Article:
Republicans used to talk about encouraging people to work. Now they've made it so the only people who will be taxed are those who aren't rich enough to run all of their money through a corporation or live off of their investments. Everyone else who works for a living will get to foot the bill.

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JackMcKee 1 year, 10 months ago

So we've heard from a tax expert on the issue . Cue b.s. expert Dave Trabert's and his pithy rebuttal. Well, Dave, we're waiting.

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JackMcKee 1 year, 10 months ago

Martin Dickenson has it right. This is a major embarrassment for this good state. Brownback is the worst Governor in this state and possibly any state's history.

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JackMcKee 1 year, 10 months ago

Liberty-1 did you know that Ayn Rand took Social Security under a different name? Pastries for thought.

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Steven Gaudreau 1 year, 10 months ago

Martin,

I know a lot of employees who make $200,000 or more annually and I know a lot of small business owners who struggle to pay their employees and keep business afloat. Most small business owners are not rich.

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verity 1 year, 10 months ago

I've said it before, but I'm going to say it again. We don't need more government or less government, we need the right amount of government. Our world is changing faster every day and the government we need now is not what we needed in the past. When our country was founded, there were no motor cars or computers. Women couldn't vote, or, in many cases, control their own property. Many humans were held as property.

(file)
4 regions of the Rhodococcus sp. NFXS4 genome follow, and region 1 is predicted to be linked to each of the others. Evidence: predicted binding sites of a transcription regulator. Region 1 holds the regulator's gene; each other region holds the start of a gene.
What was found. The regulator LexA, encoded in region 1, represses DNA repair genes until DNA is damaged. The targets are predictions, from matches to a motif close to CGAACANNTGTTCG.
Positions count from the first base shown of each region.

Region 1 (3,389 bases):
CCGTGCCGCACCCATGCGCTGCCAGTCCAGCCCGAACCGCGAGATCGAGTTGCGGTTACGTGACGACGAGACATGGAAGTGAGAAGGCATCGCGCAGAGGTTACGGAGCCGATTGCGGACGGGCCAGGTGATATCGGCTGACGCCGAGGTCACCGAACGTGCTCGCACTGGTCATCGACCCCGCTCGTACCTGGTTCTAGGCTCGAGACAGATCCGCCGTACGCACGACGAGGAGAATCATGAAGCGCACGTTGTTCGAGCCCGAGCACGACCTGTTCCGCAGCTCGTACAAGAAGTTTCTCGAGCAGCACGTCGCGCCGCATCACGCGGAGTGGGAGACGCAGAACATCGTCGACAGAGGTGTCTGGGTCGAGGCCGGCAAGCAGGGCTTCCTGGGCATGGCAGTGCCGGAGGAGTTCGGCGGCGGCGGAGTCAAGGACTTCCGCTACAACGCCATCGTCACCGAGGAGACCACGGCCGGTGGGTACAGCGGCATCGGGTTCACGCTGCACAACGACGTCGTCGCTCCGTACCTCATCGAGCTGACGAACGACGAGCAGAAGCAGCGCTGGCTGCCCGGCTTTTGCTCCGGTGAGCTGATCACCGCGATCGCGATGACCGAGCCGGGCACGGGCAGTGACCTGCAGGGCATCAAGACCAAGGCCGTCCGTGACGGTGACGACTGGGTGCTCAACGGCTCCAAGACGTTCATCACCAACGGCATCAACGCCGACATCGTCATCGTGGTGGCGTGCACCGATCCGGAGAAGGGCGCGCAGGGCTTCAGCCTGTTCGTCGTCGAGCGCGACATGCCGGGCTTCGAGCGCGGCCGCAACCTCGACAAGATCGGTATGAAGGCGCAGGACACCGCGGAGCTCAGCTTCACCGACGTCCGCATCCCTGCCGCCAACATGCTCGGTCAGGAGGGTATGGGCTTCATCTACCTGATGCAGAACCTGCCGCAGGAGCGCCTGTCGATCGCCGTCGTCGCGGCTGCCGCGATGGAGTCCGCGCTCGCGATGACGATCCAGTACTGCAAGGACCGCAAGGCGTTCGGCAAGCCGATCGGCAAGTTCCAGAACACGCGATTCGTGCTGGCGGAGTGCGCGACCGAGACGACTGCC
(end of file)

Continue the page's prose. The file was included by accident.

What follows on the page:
As time went on, laws were passed to make things more equitable---to give everybody more of a chance to follow the American dream. This piece is probably the most coherent I have read on what the results of our new tax law will be. We are going backwards at a breathtaking speed. If we don't put the breaks on quickly, it will be disaster.

V O T E in the next election and do your homework before you vote. You all have the internet, make use of it.

Make sure the people who brought us this are held accountable.

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rtwngr 1 year, 10 months ago

Another Keynsian disciple. Maybe, just maybe, the lowering of taxes on income producers will stimulate more hiring thereby expanding the tax base and growing the Kansas economy. As for the spending cuts. Good. The social system needs to be leaned down. Mr. Nationally Recognized Expert in Tax Law is not Mr. Nationally Recognized Expert in Economics.

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cato_the_elder 1 year, 10 months ago

This piece will receive accolades from leftists. It cleverly fails to mention, however, the specific fact that those whose Kansas income taxes will be reduced under this law are still subject to paying all kinds of federal income taxes at rates that have always been much higher than those in Kansas, and that the federal tax burden of Kansas residents could substantially increase if the wrong people are elected in November.

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Liberty275 1 year, 10 months ago

Consequences, elections have them. Why do you hate democracy?

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autie 1 year, 10 months ago